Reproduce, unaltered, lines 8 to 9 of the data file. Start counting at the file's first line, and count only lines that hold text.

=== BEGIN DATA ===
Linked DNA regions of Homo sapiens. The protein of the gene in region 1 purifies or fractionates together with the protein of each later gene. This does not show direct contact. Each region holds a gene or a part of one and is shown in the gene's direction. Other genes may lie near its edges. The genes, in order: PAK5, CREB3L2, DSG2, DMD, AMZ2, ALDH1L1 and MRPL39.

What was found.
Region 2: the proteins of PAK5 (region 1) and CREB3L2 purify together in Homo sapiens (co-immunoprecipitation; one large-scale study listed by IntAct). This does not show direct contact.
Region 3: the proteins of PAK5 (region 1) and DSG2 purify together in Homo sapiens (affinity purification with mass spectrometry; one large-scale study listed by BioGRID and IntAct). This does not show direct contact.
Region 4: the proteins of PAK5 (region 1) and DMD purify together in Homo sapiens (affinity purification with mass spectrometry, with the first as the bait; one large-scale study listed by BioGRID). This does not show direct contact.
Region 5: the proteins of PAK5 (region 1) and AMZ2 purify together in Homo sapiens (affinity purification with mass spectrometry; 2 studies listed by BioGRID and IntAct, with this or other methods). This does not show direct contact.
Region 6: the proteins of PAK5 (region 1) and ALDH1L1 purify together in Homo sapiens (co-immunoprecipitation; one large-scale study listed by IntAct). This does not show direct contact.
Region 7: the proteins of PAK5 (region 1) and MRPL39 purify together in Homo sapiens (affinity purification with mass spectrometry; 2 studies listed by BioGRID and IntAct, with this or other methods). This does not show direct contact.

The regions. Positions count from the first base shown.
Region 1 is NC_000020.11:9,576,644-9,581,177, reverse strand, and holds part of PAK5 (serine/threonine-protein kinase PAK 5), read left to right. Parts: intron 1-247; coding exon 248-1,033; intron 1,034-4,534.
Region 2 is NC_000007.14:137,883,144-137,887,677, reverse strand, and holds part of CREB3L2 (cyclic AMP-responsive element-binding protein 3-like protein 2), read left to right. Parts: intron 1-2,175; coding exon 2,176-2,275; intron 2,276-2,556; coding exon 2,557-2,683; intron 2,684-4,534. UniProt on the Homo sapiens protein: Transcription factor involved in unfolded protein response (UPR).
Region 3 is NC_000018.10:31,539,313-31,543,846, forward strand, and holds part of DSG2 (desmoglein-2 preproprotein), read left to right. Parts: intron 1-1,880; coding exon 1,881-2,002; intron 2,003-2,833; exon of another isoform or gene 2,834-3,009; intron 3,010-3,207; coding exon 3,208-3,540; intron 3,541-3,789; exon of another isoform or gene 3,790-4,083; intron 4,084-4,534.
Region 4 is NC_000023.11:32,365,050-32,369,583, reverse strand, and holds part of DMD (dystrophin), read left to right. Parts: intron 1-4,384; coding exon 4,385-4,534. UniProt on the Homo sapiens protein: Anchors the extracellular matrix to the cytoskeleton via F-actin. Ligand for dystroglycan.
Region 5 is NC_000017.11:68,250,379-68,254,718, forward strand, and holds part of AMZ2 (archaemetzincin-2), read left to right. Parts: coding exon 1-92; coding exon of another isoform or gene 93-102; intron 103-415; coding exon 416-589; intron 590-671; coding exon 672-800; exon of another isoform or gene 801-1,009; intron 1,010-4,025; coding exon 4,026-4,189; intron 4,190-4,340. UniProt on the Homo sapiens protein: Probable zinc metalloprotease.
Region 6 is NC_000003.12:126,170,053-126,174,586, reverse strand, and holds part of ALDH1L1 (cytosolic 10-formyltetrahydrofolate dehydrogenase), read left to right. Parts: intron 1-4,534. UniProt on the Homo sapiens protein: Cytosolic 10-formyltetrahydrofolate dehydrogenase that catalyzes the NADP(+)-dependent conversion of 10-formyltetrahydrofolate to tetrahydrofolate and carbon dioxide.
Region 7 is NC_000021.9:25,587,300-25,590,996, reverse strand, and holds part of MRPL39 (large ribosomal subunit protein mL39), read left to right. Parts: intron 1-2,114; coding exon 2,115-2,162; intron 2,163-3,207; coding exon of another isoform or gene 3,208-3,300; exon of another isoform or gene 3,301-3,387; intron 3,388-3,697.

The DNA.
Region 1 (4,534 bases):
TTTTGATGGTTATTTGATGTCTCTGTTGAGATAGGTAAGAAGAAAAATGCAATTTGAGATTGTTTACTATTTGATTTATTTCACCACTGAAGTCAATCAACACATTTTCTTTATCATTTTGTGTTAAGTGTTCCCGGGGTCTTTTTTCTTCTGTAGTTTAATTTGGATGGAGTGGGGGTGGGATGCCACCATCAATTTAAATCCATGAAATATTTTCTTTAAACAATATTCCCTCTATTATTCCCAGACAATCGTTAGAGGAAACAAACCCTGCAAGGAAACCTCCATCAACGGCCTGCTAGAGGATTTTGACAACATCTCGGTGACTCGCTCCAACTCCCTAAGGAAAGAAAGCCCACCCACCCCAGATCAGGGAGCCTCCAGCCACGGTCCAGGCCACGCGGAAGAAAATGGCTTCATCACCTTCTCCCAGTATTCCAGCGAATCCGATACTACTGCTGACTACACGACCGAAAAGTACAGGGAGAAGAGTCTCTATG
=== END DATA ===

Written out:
Region 7: the proteins of PAK5 (region 1) and MRPL39 purify together in Homo sapiens (affinity purification with mass spectrometry; 2 studies listed by BioGRID and IntAct, with this or other methods). This does not show direct contact.

The regions. Positions count from the first base shown.